Al­covy tack­les teacher short­age

The Covington News - - LOCAL - DUANE M. FORD [email protected]­

There is statewide con­cern about the teach­ing work­force. In fu­ture years, will Ge­or­gia have enough qual­i­fied teach­ers? It will if Al­covy High School and teach­ing as a pro­fes­sion in­struc­tor Richard Cormier have their way.

The Ge­or­gia Part­ner­ship for Ex­cel­lence in Ed­u­ca­tion (GPEE) re­cently re­leased a re­port, “Top Ten Is­sues to Watch in 2017,” which sum­ma­rized the rea­sons peo­ple are con­cerned about the teach­ing work­force. Ge­or­gia’s post-sec­ondary teacher prepa­ra­tion pro­grams ex­pe­ri­enced a 35 per­cent en­roll­ment de­cline from 2010 to 2015. Thirteen per­cent of Ge­or­gia’s newly hired teach­ers quit af­ter their first year and 44 per­cent leave dur­ing their first five years. These ob­ser­va­tions have led state of­fi­cials to con­ducted high-level re­views and to make state pol­icy changes aimed at ad­dress­ing these is­sues.

But a more grass­roots prob­lem ex­ists. GPEE wrote, “Most trou­bling, when asked if they would en­cour­age one of their own stu­dents to con­sider teach­ing as a pro­fes­sion, over 66 per­cent of re­spon­dents [to a 2015 sur­vey] said, it was un­likely or highly un­likely.”

Cormier added, “Ac­cord­ing to the Ed­u­ca­tion Com­mis­sion of the States, na­tion­ally only 12% of high school stu­dents are plan­ning for a ca­reer in ed­u­ca­tion and the trend con­tin­ues to drop.” This is the prob­lem Cormier and Al­covy High want to change, at least in their school.

Two years ago Al­covy High started the teach­ing as a pro­fes­sion ca­reer path­way within the school’s ca­reer, tech­ni­cal, and agri­cul­tural ed­u­ca­tion (CTAE) pro­gram. It is the only such pro­gram within the New­ton County School Sys­tem (NCSS).

The Ge­or­gia De­part­ment of Ed­u­ca­tion’s teach­ing as a pro­fes­sion path­way cur­ricu­lum was adopted and Cormier was brought on board to teach it.

Cormier is pas­sion­ate about teach­ing and his pro­gram. His per­sonal motto is “teach­ers make every­one” and his plea to all who will lis­ten is “please don’t dis­suade chil­dren from be­com­ing ed­u­ca­tors.”

The path­way in­cludes three classes, which Cormier and his stu­dents re­fer to as “lev­els.” The level I class, ex­am­in­ing the teach­ing pro­fes­sion, was first of­fered in 2015-2016. It in­cludes an in­tro­duc­tion to the var­i­ous ca­reer paths within ed­u­ca­tion, the his­tory of U.S. pub­lic ed­u­ca­tion, the pro­fes­sional prac­tices and stan­dards of teach­ers, as well as ba­sic teach­ing meth­ods and strate­gies.

This year, the level II class, con­tem­po­rary is­sues in ed­u­ca­tion, and a Fu­ture Ge­or­gia Ed­u­ca­tors Club were added.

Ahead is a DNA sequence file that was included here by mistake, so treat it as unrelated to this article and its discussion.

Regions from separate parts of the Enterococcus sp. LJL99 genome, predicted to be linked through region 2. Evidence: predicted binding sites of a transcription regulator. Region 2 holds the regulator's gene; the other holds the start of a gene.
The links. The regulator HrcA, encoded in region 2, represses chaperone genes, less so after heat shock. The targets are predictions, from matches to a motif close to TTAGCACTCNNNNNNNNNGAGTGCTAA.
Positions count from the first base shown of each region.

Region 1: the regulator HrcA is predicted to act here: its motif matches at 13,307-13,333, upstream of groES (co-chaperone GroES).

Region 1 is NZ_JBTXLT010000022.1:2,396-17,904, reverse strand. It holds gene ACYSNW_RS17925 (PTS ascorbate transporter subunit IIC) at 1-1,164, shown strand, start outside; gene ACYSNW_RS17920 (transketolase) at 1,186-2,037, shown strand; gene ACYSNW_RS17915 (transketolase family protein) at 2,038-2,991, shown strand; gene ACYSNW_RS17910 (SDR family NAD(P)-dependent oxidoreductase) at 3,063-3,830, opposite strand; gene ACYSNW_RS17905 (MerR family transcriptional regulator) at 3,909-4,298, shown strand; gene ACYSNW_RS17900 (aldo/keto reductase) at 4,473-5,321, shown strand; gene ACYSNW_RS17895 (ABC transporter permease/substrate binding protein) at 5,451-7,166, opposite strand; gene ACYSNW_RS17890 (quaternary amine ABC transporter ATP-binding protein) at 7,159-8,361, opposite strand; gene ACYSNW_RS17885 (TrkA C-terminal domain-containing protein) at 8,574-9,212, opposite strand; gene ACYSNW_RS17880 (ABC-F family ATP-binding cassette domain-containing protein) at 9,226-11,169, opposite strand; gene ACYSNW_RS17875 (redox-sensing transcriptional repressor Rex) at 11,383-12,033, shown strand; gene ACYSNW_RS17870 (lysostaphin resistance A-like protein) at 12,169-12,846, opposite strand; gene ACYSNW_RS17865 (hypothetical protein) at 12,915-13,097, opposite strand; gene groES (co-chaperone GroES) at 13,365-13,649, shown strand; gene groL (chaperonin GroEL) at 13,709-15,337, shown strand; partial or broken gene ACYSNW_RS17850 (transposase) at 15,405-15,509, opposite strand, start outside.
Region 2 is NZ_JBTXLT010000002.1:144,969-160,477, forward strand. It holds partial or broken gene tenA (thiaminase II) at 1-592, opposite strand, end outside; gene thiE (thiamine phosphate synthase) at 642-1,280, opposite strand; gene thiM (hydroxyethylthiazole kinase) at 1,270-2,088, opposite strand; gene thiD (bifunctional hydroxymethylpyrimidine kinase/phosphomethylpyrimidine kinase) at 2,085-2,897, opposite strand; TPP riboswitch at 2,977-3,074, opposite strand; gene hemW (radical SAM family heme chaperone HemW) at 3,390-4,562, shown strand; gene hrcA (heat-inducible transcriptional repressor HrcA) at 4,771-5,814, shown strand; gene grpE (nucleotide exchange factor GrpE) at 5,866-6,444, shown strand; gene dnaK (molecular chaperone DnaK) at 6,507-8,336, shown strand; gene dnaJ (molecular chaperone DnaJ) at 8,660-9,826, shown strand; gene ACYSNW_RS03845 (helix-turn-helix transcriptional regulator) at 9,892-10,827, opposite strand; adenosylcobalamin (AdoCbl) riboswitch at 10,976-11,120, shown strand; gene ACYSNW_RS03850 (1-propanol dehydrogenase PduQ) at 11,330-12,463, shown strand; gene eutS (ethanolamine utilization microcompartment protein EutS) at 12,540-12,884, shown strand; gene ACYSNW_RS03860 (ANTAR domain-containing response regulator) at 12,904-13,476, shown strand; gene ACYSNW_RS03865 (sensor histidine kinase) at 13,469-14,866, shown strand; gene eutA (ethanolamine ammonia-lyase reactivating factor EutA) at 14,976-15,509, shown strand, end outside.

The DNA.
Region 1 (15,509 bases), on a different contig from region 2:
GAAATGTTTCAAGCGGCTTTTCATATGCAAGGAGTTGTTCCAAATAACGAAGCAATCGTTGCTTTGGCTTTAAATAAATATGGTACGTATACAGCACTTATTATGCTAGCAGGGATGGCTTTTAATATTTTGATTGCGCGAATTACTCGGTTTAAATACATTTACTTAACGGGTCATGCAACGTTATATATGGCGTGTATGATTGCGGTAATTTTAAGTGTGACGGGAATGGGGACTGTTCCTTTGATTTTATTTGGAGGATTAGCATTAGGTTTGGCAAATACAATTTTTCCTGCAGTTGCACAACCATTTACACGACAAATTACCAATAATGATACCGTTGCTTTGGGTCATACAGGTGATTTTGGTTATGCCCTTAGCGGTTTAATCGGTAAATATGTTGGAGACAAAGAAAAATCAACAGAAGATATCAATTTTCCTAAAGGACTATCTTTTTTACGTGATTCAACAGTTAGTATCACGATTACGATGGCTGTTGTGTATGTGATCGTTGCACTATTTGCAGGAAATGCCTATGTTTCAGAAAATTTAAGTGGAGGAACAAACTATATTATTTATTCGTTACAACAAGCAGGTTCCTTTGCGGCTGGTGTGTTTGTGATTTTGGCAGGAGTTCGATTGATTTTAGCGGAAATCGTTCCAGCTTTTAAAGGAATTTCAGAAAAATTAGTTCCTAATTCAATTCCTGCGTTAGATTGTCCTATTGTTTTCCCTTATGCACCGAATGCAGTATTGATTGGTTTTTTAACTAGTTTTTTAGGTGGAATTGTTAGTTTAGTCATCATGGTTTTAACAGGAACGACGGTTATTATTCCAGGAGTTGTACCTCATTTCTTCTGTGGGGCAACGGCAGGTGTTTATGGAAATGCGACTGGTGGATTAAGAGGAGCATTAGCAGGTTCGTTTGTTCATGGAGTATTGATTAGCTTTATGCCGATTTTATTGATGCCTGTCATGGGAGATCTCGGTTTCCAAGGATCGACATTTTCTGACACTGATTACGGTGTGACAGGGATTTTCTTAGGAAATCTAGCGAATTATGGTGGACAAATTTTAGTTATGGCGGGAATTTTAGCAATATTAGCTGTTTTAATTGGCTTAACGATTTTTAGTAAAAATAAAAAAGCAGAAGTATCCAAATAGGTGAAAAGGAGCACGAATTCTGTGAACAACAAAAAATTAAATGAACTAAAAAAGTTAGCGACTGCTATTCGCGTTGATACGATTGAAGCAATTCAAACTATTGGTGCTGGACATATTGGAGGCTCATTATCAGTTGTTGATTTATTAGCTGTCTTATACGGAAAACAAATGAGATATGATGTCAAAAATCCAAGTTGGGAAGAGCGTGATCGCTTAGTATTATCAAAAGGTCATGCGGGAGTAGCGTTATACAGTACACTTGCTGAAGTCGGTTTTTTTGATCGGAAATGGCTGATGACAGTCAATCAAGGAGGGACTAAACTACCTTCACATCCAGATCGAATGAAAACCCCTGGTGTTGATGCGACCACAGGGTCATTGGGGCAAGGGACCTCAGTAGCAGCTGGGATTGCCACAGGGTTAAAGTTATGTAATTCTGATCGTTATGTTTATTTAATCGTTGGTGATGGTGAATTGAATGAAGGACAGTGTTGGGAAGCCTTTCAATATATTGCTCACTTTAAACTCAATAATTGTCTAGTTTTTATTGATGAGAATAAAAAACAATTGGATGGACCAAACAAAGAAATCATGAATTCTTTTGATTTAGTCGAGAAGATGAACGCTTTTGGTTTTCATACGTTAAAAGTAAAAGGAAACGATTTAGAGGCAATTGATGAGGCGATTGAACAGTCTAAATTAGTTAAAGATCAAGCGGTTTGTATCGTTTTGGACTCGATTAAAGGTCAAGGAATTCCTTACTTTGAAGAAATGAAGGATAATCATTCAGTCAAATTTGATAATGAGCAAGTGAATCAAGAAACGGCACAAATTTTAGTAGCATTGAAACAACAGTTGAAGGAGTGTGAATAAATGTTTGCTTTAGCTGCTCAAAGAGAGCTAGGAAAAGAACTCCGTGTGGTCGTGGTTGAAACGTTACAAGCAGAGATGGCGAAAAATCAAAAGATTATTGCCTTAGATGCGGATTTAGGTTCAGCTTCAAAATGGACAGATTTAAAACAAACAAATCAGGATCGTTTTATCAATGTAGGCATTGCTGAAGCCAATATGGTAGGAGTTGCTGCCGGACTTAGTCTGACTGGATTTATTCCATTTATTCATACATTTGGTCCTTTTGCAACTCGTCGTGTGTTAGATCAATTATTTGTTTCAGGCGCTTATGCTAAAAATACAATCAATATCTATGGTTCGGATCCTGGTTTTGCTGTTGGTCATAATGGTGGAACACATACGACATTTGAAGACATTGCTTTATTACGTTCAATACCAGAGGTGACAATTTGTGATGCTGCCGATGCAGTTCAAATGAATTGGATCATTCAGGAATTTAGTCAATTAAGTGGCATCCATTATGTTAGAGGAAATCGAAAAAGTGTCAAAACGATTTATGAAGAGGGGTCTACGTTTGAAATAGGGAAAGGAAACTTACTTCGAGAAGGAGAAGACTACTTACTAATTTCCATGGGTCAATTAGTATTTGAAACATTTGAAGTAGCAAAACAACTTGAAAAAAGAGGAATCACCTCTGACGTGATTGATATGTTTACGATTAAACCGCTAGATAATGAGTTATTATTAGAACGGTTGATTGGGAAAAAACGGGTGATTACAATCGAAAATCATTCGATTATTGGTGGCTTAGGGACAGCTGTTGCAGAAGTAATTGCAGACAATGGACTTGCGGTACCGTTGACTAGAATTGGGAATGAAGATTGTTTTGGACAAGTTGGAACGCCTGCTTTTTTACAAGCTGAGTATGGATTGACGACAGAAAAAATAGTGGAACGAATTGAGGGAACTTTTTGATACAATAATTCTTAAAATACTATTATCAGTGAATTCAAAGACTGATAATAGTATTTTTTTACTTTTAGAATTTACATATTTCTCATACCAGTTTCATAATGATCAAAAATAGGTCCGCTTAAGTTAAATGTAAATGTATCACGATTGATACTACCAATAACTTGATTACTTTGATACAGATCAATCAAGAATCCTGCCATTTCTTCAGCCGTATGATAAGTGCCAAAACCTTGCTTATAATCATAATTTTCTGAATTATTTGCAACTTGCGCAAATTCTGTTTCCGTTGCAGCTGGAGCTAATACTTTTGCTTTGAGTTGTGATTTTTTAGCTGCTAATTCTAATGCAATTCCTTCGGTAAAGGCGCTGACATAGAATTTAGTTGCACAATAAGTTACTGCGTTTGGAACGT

Kia Kil­gore, a ju­nior at Al­covy High, serves as pres­i­dent for the stu­dent club and was re­cently named the NCSS ed­u­ca­tion path­way 2017 stu­dent of the year. “There are cur­rently about 12 mem­bers and our fo­cus has been on talk­ing to stu­dents who want to be teach­ers and ex­plor­ing the pro­fes­sion,” she said. “It’s all about pro­mot­ing teach­ing.”

In the level II class stu­dents learn about how na­tional, state, and lo­cal morals, com­mu­ni­ties, and poli­cies shape schools and the teach­ing pro­fes­sion. The level II stu­dents also are go­ing into other NCSS schools to do ob­ser­va­tions on var­i­ous as­pects of teach­ing. “They have spe­cific ques­tions to an­swer and things that they need to ob­serve,” said Cormier. “We are work­ing with the coun­selor at Heard-Mixon Ele­men­tary School to get my stu­dents cer­ti­fied as men­tors. I en­vi­sion a ‘big brother/ big sis­ter’ sit­u­a­tion where they meet once a week with their mentees and help with what­ever they need.”

A high­light for this year is a con­nec­tion Cormier has de­vel­oped with his alma mater, the School of Ed­u­ca­tion at North­ern Michi­gan Univer­sity (NMU) lo­cated on the coast of Lake Su­pe­rior in Mar­quette, Michi­gan.

At the re­cent CTAE Awards Cer­e­mony, Tim Schmitt, NCSS CTAE direc­tor, high­lighted this con­nec­tion say­ing, “Ear­lier this year, Mr. Cormier came up with a crazy idea, to tele­con­fer­ence into his class­room a group of North­ern Michi­gan col­lege stu­dents. They dis­cuss top­ics re­lated to teach­ing. His stu­dents are learn­ing to be­come cer­ti­fied teach­ers. The col­lege stu­dents that he joined forces with are stu­dents them­selves study­ing to be teach­ers. The in­ter­ac­tion is re­ally great. It’s amaz­ing to see the di­a­log be­tween the Al­covy stu­dents and the col­lege stu­dents. That idea has evolved into some­thing re­ally spe­cial.”

In May, Cormier and a group of his stu­dents will travel to Mar­quette to see what a col­lege-level school of ed­u­ca­tion is all about.

Next year, Al­covy High and Cormier will add the level III class, teach­ing as a pro­fes­sion in­tern­ship. Stu­dents in that class will, among other things, work in a class­room un­der the di­rec­tion and men­tor­ship of a cer­ti­fied teacher and en­gage in prac­tice teach­ing.

In May, Al­covy High will have a “fu­ture ed­u­ca­tor sign­ing day.” Mod­eled af­ter ath­letic sign­ing days, it will be a cer­e­mony in which se­niors de­clare their in­tent to at­tend a col­lege-level teacher prepa­ra­tion pro­gram. Cormier ex­pects six or seven se­niors to par­tic­i­pate.

Duane Ford | The Cov­ing­ton News | The Cov­ing­ton News

Richard Cormier, teach­ing as a pro­fes­sion path­way in­struc­tor at Al­covy High School, ad­dresses his class.

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